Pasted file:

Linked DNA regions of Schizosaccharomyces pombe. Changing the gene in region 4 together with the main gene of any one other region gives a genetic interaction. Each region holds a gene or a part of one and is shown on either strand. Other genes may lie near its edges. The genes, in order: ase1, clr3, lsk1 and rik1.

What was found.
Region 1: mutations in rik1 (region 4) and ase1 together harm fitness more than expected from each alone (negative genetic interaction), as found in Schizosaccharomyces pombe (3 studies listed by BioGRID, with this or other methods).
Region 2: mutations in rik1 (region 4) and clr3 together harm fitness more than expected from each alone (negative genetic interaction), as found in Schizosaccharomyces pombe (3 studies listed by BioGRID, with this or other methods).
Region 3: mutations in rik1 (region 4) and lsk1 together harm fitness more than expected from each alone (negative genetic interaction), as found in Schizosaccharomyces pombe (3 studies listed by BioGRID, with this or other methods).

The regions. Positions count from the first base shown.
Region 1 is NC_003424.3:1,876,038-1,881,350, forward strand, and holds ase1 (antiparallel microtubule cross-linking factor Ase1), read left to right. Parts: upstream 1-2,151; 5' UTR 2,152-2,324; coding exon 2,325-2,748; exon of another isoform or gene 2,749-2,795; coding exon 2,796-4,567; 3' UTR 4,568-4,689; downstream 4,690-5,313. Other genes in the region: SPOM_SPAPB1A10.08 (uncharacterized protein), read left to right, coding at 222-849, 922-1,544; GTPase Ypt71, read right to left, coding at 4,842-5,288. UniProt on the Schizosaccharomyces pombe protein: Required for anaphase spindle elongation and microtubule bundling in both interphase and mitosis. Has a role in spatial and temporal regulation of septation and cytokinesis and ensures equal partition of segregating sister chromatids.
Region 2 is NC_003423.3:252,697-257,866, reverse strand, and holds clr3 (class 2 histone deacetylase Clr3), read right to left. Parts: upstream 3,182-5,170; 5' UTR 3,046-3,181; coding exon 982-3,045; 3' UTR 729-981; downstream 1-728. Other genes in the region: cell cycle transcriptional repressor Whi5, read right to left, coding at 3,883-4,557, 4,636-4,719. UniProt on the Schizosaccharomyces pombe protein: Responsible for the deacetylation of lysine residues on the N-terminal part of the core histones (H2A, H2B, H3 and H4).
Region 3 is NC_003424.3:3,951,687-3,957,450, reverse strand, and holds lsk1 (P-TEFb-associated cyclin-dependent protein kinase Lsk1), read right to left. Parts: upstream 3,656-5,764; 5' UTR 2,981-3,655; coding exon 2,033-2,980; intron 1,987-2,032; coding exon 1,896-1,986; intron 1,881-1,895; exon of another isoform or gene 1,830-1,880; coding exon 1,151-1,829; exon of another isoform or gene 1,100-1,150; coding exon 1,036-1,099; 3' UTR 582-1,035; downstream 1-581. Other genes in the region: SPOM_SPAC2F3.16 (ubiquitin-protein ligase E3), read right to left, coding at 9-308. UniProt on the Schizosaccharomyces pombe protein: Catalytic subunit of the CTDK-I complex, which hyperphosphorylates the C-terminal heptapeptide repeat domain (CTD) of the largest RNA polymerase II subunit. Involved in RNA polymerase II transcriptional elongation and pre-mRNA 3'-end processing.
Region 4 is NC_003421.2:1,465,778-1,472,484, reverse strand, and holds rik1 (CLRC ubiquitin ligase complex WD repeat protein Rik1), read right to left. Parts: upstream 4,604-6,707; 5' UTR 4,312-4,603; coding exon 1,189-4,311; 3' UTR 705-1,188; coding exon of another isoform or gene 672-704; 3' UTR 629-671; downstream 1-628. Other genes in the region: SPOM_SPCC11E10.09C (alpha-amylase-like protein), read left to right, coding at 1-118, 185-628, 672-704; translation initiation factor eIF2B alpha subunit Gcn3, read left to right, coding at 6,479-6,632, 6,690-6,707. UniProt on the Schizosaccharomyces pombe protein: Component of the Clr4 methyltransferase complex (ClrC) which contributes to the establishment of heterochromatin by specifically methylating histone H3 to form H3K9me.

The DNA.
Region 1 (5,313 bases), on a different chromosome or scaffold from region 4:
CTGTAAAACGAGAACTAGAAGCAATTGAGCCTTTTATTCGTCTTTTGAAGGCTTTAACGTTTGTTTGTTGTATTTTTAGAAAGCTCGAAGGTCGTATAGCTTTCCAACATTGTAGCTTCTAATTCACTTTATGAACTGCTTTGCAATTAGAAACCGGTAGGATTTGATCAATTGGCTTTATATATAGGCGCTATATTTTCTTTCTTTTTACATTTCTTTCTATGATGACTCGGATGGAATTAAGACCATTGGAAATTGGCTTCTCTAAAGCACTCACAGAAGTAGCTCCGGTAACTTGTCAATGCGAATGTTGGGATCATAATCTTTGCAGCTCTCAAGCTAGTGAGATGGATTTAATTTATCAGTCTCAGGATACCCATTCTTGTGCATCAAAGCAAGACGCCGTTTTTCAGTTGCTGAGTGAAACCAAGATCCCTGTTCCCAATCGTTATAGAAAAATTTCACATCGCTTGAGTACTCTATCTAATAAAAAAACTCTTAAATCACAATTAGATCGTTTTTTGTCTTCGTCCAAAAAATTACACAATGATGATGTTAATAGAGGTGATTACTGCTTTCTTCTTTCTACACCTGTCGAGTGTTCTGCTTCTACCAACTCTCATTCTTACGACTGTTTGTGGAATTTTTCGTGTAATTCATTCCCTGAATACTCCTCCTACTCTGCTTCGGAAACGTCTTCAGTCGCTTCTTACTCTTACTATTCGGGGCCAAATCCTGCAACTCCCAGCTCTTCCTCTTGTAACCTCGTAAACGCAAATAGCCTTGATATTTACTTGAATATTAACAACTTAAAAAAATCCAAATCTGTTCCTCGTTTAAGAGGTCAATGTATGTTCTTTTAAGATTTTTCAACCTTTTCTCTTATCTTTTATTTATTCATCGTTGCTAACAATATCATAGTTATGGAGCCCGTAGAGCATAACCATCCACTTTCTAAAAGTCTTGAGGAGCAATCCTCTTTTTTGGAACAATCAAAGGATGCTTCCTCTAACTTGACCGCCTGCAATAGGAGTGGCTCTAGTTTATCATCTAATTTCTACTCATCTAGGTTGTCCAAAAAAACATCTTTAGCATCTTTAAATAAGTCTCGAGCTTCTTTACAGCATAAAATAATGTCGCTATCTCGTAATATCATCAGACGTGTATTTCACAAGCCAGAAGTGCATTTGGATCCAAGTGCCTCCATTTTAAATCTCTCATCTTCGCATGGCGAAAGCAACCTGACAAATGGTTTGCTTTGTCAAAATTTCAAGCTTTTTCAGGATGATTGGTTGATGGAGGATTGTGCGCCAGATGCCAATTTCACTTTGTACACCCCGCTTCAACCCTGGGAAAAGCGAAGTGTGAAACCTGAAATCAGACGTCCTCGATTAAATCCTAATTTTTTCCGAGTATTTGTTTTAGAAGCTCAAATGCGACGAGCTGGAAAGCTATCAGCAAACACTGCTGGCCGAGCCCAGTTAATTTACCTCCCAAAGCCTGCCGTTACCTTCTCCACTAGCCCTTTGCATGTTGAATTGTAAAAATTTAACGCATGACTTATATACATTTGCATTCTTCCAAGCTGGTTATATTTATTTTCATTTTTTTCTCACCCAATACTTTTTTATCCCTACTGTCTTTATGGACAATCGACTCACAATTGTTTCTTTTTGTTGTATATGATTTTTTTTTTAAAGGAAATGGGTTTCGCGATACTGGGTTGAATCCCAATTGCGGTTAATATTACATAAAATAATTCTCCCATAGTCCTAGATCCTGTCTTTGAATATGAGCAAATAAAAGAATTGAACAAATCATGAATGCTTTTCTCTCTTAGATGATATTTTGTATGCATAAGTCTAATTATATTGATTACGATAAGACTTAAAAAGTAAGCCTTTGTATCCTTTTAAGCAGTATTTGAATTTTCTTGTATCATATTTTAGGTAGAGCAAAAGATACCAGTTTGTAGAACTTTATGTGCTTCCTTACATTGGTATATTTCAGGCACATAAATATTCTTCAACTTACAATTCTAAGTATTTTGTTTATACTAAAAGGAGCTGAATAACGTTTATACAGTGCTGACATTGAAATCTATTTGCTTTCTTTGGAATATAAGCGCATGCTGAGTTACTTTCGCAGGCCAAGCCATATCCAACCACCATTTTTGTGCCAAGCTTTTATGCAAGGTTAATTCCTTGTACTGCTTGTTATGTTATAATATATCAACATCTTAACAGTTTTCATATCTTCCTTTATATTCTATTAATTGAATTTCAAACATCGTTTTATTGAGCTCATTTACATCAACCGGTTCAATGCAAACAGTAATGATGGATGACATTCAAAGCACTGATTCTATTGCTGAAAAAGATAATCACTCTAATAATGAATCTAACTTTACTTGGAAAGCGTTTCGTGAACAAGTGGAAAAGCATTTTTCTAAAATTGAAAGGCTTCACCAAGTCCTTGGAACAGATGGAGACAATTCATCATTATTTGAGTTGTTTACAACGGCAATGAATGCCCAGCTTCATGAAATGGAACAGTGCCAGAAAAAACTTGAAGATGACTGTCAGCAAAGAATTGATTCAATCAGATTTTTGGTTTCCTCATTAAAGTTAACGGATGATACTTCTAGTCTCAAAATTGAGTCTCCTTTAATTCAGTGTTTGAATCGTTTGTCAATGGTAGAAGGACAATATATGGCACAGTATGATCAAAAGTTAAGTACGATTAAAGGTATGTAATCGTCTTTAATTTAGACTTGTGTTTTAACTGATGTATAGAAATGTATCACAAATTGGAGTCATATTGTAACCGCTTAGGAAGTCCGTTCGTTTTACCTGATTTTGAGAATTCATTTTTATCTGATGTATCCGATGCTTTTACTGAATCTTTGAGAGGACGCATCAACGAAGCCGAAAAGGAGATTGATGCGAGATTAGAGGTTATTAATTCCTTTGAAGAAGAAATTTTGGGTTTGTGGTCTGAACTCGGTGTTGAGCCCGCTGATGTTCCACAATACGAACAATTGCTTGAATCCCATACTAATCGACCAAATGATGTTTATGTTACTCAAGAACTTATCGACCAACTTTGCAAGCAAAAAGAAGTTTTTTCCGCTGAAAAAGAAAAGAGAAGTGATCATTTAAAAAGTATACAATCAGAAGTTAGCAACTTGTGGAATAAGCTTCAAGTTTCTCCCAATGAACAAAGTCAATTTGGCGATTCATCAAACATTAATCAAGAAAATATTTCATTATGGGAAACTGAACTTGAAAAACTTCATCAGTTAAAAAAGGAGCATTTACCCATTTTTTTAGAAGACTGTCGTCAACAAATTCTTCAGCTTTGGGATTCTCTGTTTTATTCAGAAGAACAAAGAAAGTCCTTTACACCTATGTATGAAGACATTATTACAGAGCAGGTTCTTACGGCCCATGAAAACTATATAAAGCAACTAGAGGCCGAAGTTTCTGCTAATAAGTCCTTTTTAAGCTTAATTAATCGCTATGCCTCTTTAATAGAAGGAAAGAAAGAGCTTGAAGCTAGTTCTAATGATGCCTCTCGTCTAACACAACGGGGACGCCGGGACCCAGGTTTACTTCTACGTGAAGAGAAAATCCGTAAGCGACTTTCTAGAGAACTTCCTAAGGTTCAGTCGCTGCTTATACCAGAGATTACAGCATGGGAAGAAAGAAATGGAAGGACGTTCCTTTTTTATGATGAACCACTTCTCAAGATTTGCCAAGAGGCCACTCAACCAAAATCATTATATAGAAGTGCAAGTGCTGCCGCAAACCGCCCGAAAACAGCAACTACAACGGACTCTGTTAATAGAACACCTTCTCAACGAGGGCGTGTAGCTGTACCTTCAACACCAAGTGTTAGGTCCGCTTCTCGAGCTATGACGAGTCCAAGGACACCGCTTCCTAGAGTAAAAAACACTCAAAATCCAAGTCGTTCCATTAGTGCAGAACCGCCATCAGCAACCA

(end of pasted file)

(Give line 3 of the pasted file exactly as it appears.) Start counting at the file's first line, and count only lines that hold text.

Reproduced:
Region 1: mutations in rik1 (region 4) and ase1 together harm fitness more than expected from each alone (negative genetic interaction), as found in Schizosaccharomyces pombe (3 studies listed by BioGRID, with this or other methods).